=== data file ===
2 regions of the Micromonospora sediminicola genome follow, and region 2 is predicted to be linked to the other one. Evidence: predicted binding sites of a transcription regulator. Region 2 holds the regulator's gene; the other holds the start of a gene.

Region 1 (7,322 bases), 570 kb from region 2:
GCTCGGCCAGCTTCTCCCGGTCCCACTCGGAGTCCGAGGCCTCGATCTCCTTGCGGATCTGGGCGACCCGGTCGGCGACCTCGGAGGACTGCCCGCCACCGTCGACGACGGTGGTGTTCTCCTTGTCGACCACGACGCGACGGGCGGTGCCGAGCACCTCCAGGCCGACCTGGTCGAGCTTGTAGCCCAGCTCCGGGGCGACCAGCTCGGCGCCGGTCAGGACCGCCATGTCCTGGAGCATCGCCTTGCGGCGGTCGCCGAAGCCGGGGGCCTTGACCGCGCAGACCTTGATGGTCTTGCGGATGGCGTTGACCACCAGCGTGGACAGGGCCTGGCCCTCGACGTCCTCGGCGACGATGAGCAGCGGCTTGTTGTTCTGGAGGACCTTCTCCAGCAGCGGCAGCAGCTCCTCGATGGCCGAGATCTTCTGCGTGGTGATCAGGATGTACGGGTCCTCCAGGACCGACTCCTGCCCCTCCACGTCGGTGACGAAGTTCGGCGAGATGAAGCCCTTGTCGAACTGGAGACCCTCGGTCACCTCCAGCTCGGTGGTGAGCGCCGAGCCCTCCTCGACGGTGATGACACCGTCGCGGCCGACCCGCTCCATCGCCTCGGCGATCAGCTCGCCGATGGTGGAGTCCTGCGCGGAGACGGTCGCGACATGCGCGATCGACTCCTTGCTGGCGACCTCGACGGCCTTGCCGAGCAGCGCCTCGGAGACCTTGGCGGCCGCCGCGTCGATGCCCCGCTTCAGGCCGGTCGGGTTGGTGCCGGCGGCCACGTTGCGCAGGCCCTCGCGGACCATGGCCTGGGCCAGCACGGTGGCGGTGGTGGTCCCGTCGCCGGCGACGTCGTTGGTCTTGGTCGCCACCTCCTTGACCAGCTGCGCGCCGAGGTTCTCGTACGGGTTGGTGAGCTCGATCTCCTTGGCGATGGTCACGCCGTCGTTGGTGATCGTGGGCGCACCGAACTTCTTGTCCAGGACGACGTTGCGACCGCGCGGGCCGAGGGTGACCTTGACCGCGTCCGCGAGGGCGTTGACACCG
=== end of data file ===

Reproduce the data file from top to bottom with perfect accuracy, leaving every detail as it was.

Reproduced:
2 regions of the Micromonospora sediminicola genome follow, and region 2 is predicted to be linked to the other one. Evidence: predicted binding sites of a transcription regulator. Region 2 holds the regulator's gene; the other holds the start of a gene.

Region 1 (7,322 bases), 570 kb from region 2:
GCTCGGCCAGCTTCTCCCGGTCCCACTCGGAGTCCGAGGCCTCGATCTCCTTGCGGATCTGGGCGACCCGGTCGGCGACCTCGGAGGACTGCCCGCCACCGTCGACGACGGTGGTGTTCTCCTTGTCGACCACGACGCGACGGGCGGTGCCGAGCACCTCCAGGCCGACCTGGTCGAGCTTGTAGCCCAGCTCCGGGGCGACCAGCTCGGCGCCGGTCAGGACCGCCATGTCCTGGAGCATCGCCTTGCGGCGGTCGCCGAAGCCGGGGGCCTTGACCGCGCAGACCTTGATGGTCTTGCGGATGGCGTTGACCACCAGCGTGGACAGGGCCTGGCCCTCGACGTCCTCGGCGACGATGAGCAGCGGCTTGTTGTTCTGGAGGACCTTCTCCAGCAGCGGCAGCAGCTCCTCGATGGCCGAGATCTTCTGCGTGGTGATCAGGATGTACGGGTCCTCCAGGACCGACTCCTGCCCCTCCACGTCGGTGACGAAGTTCGGCGAGATGAAGCCCTTGTCGAACTGGAGACCCTCGGTCACCTCCAGCTCGGTGGTGAGCGCCGAGCCCTCCTCGACGGTGATGACACCGTCGCGGCCGACCCGCTCCATCGCCTCGGCGATCAGCTCGCCGATGGTGGAGTCCTGCGCGGAGACGGTCGCGACATGCGCGATCGACTCCTTGCTGGCGACCTCGACGGCCTTGCCGAGCAGCGCCTCGGAGACCTTGGCGGCCGCCGCGTCGATGCCCCGCTTCAGGCCGGTCGGGTTGGTGCCGGCGGCCACGTTGCGCAGGCCCTCGCGGACCATGGCCTGGGCCAGCACGGTGGCGGTGGTGGTCCCGTCGCCGGCGACGTCGTTGGTCTTGGTCGCCACCTCCTTGACCAGCTGCGCGCCGAGGTTCTCGTACGGGTTGGTGAGCTCGATCTCCTTGGCGATGGTCACGCCGTCGTTGGTGATCGTGGGCGCACCGAACTTCTTGTCCAGGACGACGTTGCGACCGCGCGGGCCGAGGGTGACCTTGACCGCGTCCGCGAGGGCGTTGACACCG